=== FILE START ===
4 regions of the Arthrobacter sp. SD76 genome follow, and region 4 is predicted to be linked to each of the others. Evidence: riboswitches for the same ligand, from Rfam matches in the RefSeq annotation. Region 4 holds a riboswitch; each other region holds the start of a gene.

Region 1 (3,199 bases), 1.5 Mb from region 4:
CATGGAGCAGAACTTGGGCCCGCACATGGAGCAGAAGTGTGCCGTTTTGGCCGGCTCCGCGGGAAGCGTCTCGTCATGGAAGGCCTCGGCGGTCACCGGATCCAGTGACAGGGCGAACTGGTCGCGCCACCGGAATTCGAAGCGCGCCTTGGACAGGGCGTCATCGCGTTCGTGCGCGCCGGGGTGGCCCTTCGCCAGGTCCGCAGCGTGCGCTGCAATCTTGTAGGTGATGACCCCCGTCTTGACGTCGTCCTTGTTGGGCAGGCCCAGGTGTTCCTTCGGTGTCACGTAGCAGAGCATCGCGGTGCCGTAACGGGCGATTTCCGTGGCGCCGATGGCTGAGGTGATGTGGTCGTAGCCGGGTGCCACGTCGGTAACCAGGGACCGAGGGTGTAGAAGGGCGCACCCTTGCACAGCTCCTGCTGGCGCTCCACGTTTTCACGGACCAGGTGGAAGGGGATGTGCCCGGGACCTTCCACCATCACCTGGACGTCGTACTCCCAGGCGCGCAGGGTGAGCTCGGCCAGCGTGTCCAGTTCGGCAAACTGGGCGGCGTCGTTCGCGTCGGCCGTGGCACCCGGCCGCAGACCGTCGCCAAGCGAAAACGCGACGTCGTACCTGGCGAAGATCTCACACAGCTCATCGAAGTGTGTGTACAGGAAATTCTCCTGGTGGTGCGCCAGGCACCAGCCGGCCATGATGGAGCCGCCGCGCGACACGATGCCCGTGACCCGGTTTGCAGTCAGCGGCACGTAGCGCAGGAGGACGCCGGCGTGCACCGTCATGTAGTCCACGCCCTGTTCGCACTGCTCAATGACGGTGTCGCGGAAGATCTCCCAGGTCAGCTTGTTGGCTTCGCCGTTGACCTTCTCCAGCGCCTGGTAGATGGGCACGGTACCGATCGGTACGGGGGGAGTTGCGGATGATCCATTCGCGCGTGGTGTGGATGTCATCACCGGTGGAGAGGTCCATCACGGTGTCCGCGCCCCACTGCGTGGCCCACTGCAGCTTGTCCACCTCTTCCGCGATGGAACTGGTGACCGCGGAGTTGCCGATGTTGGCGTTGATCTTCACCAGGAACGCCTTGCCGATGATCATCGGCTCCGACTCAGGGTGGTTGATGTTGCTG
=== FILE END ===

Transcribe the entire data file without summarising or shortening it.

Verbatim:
4 regions of the Arthrobacter sp. SD76 genome follow, and region 4 is predicted to be linked to each of the others. Evidence: riboswitches for the same ligand, from Rfam matches in the RefSeq annotation. Region 4 holds a riboswitch; each other region holds the start of a gene.

Region 1 (3,199 bases), 1.5 Mb from region 4:
CATGGAGCAGAACTTGGGCCCGCACATGGAGCAGAAGTGTGCCGTTTTGGCCGGCTCCGCGGGAAGCGTCTCGTCATGGAAGGCCTCGGCGGTCACCGGATCCAGTGACAGGGCGAACTGGTCGCGCCACCGGAATTCGAAGCGCGCCTTGGACAGGGCGTCATCGCGTTCGTGCGCGCCGGGGTGGCCCTTCGCCAGGTCCGCAGCGTGCGCTGCAATCTTGTAGGTGATGACCCCCGTCTTGACGTCGTCCTTGTTGGGCAGGCCCAGGTGTTCCTTCGGTGTCACGTAGCAGAGCATCGCGGTGCCGTAACGGGCGATTTCCGTGGCGCCGATGGCTGAGGTGATGTGGTCGTAGCCGGGTGCCACGTCGGTAACCAGGGACCGAGGGTGTAGAAGGGCGCACCCTTGCACAGCTCCTGCTGGCGCTCCACGTTTTCACGGACCAGGTGGAAGGGGATGTGCCCGGGACCTTCCACCATCACCTGGACGTCGTACTCCCAGGCGCGCAGGGTGAGCTCGGCCAGCGTGTCCAGTTCGGCAAACTGGGCGGCGTCGTTCGCGTCGGCCGTGGCACCCGGCCGCAGACCGTCGCCAAGCGAAAACGCGACGTCGTACCTGGCGAAGATCTCACACAGCTCATCGAAGTGTGTGTACAGGAAATTCTCCTGGTGGTGCGCCAGGCACCAGCCGGCCATGATGGAGCCGCCGCGCGACACGATGCCCGTGACCCGGTTTGCAGTCAGCGGCACGTAGCGCAGGAGGACGCCGGCGTGCACCGTCATGTAGTCCACGCCCTGTTCGCACTGCTCAATGACGGTGTCGCGGAAGATCTCCCAGGTCAGCTTGTTGGCTTCGCCGTTGACCTTCTCCAGCGCCTGGTAGATGGGCACGGTACCGATCGGTACGGGGGGAGTTGCGGATGATCCATTCGCGCGTGGTGTGGATGTCATCACCGGTGGAGAGGTCCATCACGGTGTCCGCGCCCCACTGCGTGGCCCACTGCAGCTTGTCCACCTCTTCCGCGATGGAACTGGTGACCGCGGAGTTGCCGATGTTGGCGTTGATCTTCACCAGGAACGCCTTGCCGATGATCATCGGCTCCGACTCAGGGTGGTTGATGTTGCTG